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Carotid artery disease

Avoiding strokes through advanced treatment

If you have recently been diagnosed with carotid artery disease, you need treatment from a team of heart and vascular experts that are committed to reducing your chance of a stroke. In addition to helping you make the necessary lifestyle changes, the team at Novant Health can also provide a variety of treatment options to ensure you continue living a happy and healthy life.

What is carotid artery disease?

The carotid arteries supply blood to the large, front part of the brain where thinking, speech, personality, sensory, and motor functions reside. This disease occurs when your carotid arteries become narrow – usually caused by the buildup of cholesterol, fat and other substances traveling through the bloodstream. This buildup creates a blockage that prevents your brain from getting the oxygen it needs from your blood flow.

What are the symptoms?

You may not have any symptoms of carotid artery disease; however, there are warning signs of a stroke. A transient ischemic attack (also called TIA or "mini-stroke") is one of the most important warning signs of a stroke. A TIA occurs when a blood clot briefly blocks an artery that supplies blood to the brain. The following symptoms of a TIA, which are temporary and may last a few minutes or a few hours, can occur alone or in combination:

  • Sudden loss of vision or blurred vision in one or both eyes
  • Weakness and/or numbness on one side of the face, in one arm or leg or on one side of the body
  • Slurred speech, difficulty talking or understanding what others are saying
  • Loss of coordination
  • Dizziness or confusion
  • Difficulty swallowing
How is carotid artery disease diagnosed?

There may not be any symptoms of carotid artery disease. If you are at risk, it is important to have regular physical exams. Diagnostic tests include:

    Podcast: Carotid artery duplex scan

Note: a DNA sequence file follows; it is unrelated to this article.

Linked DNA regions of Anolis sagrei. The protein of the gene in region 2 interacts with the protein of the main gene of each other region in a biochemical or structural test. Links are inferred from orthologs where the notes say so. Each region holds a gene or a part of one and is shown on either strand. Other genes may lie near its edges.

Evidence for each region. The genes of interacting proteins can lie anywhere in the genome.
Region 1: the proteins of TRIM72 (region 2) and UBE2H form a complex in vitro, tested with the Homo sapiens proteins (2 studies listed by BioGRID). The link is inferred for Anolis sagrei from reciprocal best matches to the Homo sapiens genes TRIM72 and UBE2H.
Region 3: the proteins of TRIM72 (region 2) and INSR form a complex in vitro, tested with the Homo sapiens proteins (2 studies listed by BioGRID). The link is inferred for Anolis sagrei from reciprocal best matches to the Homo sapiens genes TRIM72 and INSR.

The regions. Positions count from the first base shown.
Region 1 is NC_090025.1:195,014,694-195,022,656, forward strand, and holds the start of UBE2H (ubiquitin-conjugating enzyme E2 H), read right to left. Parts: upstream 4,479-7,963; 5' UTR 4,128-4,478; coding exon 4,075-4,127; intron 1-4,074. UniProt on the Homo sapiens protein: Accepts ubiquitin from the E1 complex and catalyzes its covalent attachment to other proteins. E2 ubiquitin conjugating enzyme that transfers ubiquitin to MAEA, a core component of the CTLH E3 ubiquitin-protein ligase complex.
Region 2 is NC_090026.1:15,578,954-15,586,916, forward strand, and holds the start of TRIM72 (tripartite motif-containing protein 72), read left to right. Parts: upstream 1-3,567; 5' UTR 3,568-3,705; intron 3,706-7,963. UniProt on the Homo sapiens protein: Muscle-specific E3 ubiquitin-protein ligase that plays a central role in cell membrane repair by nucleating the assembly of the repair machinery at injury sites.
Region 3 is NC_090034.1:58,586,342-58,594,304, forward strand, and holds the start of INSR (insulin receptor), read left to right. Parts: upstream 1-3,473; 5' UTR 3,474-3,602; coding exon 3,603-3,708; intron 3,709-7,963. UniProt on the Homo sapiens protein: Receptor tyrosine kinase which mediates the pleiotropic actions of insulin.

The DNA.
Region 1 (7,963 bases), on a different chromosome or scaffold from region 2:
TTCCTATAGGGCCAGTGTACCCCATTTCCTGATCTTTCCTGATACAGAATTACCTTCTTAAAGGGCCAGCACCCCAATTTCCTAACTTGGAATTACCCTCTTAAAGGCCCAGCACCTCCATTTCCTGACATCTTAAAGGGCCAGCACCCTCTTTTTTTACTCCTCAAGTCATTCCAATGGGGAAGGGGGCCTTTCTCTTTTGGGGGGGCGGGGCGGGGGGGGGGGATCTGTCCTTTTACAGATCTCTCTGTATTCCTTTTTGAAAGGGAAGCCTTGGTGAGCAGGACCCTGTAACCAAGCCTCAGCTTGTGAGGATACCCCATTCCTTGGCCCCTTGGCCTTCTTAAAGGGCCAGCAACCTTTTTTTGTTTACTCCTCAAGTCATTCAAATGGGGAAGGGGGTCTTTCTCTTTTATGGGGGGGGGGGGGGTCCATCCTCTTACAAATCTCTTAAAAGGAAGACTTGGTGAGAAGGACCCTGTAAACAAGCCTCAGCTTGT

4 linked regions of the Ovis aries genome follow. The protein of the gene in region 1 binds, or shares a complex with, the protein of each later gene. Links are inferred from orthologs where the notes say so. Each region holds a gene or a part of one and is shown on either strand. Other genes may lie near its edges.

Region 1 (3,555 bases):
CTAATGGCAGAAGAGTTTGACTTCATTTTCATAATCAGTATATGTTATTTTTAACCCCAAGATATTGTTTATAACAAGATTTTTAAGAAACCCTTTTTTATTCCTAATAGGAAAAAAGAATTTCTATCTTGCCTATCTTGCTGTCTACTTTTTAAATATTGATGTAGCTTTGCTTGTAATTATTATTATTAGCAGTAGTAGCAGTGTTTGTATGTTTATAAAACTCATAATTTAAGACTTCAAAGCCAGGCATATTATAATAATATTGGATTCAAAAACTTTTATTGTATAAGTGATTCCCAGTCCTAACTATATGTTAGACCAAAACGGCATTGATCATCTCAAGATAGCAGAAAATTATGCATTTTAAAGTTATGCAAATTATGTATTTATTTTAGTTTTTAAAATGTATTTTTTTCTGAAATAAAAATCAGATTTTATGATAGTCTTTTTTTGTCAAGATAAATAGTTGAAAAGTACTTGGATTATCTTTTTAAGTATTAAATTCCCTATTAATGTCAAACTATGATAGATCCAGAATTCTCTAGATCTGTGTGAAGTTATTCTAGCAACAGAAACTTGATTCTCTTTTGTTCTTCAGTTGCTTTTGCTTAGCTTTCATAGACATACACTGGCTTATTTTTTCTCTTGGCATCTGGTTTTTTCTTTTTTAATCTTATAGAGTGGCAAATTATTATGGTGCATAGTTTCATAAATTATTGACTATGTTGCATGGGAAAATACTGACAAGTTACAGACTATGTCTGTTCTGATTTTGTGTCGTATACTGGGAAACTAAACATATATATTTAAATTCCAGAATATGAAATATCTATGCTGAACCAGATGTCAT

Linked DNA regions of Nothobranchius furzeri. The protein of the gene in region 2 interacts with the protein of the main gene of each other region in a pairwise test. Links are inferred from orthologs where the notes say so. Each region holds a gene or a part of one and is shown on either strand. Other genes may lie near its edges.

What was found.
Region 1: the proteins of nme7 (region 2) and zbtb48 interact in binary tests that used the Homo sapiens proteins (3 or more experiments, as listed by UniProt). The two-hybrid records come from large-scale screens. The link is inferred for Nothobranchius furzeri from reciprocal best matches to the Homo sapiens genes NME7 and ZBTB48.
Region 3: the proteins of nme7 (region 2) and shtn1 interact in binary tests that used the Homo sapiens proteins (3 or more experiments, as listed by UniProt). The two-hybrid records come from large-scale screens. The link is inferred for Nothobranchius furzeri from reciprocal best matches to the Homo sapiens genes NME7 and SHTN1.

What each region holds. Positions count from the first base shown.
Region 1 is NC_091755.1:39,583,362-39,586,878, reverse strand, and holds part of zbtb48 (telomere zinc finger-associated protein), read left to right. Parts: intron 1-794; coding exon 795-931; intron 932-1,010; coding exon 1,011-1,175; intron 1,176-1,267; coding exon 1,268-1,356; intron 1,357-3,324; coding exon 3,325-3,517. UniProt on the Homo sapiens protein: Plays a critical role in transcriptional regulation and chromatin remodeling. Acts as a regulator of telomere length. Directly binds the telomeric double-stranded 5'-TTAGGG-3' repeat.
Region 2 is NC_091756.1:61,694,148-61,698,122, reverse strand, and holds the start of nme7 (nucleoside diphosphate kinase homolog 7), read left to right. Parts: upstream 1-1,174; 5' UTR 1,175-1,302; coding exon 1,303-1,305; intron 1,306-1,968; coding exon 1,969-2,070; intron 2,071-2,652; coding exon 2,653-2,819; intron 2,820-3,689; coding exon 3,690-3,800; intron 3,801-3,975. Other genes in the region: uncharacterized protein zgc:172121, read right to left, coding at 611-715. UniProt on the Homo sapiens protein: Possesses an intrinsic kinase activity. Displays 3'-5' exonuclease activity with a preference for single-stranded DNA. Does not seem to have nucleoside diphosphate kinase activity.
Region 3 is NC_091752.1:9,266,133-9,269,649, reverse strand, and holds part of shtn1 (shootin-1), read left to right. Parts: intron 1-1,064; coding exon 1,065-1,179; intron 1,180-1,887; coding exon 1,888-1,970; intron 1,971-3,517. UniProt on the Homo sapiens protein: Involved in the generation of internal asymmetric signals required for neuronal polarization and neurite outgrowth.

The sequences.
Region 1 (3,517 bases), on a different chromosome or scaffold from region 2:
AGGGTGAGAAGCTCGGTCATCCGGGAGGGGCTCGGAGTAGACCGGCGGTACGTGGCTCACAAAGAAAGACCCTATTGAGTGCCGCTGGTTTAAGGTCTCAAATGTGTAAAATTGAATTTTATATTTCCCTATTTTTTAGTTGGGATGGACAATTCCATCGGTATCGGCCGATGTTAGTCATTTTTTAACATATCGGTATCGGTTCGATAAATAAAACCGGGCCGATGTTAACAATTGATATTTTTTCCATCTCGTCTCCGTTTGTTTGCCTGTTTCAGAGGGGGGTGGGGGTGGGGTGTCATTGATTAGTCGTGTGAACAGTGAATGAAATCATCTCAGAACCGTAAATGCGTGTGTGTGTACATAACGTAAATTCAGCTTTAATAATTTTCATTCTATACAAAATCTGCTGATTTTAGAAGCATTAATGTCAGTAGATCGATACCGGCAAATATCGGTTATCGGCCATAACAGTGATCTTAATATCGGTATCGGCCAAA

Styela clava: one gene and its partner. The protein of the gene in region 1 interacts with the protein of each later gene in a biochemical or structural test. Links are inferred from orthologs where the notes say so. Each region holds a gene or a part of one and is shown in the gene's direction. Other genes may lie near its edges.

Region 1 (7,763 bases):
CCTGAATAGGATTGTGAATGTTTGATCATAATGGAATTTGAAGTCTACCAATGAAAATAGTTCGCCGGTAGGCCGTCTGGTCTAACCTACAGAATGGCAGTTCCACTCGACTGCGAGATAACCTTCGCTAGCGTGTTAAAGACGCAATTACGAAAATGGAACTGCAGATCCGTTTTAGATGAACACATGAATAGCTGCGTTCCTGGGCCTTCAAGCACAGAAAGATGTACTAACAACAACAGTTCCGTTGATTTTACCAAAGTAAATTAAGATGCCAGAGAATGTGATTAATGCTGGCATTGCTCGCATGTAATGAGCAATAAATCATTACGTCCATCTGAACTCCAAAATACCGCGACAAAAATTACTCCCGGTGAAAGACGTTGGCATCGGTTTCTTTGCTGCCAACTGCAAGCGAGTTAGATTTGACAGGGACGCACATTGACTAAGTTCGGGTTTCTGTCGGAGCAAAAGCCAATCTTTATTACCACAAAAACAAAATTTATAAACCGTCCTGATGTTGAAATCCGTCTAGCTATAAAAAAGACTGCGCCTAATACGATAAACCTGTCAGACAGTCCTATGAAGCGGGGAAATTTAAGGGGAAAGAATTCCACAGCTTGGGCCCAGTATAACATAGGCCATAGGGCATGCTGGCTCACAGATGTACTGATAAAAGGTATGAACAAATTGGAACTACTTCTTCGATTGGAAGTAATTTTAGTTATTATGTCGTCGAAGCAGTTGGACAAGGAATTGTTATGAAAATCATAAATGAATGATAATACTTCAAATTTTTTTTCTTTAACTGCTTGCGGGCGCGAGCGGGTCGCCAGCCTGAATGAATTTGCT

• Carotid duplex ultrasound – An imaging procedure that uses high-frequency sound waves to view the carotid arteries to determine if there is narrowing. This is the most common test used to evaluate for the presence of carotid artery diseases.
  • Carotid angiography (carotid angiogram, carotid arteriogram, carotid angio) – During this invasive imaging procedure, a catheter (a thin flexible tube) is inserted into a blood vessel in your arm or leg and guided to the carotid arteries with the aid of a special X-ray machine. Contrast dye is injected through the catheter while X-rays of the carotid arteries are taken. This test may be performed to evaluate or confirm the presence of narrowing or blockage in your carotid arteries, determine the risk for future stroke and evaluate your need for future treatment, such as carotid stenting or surgery.
  • Computerized tomography (CT scan)A CT scan of the brain may be performed if a stroke or TIA is suspected to have already occurred. During a CT scan, X-rays pass through the body and are detected by the scanner, which produces three-dimensional (3D) images on a computer screen. Depending on the type of scan you need, a contrast material might be injected intravenously (into a vein) so the radiologist can see the body structures on the CT image. This test may reveal areas of damage in the brain.
  • Computed tomography angiogram (CTA) – A test that uses advanced CT technology, along with intravenous (IV) contrast material (dye), to obtain high-resolution, 3D pictures of the carotid arteries. CTA images enable physicians to determine the degree of stenosis in the carotid and vertebral arteries as well as the blood vessels in the brain.
Lifestyle changes you will need to make

One of the most effective ways to fight this disease is to make changes to your lifestyle. We recommend implementing the following changes in your everyday life:

  • Quit smoking and using tobacco products
  • Control high blood pressure, cholesterol, diabetes and heart disease
  • Have regular checkups with your doctor
  • Have your doctor check your lipid profile
  • Eat foods low in saturated fats, cholesterol and sodium
  • Achieve and maintain a desirable weight
  • Exercise regularly
  • Limit the amount of alcohol you drink
Medications

Your doctor might ask you to start taking a daily dose of aspirin or another blood-thinning medication to reduce the risk of blood clots. Other medications like angiotensin-converting enzyme (ACE) inhibitors or calcium channel blockers may be recommended to control your blood pressure.

Treatments and procedures

To avoid further complications with this disease, your doctor may recommend one of the following treatments:

    Podcast: Carotid endarterectomy / carotid angioplasty with stenting

  • Carotid endarterectomy – The plaque blocking the artery will be removed by a surgeon to restore normal blood flow to the brain.
  • Carotid stenting – A small stent will be inserted inside the artery to restore normal blood flow to the brain and help prevent future blockage.
  • Carotid angioplasty – A small balloon catheter will be inserted inside the artery and inflated to open it up. Once the artery is opened back up, debris will be gathered from the artery and a stent will be inserted to restore normal blood flow and help prevent future blockage.

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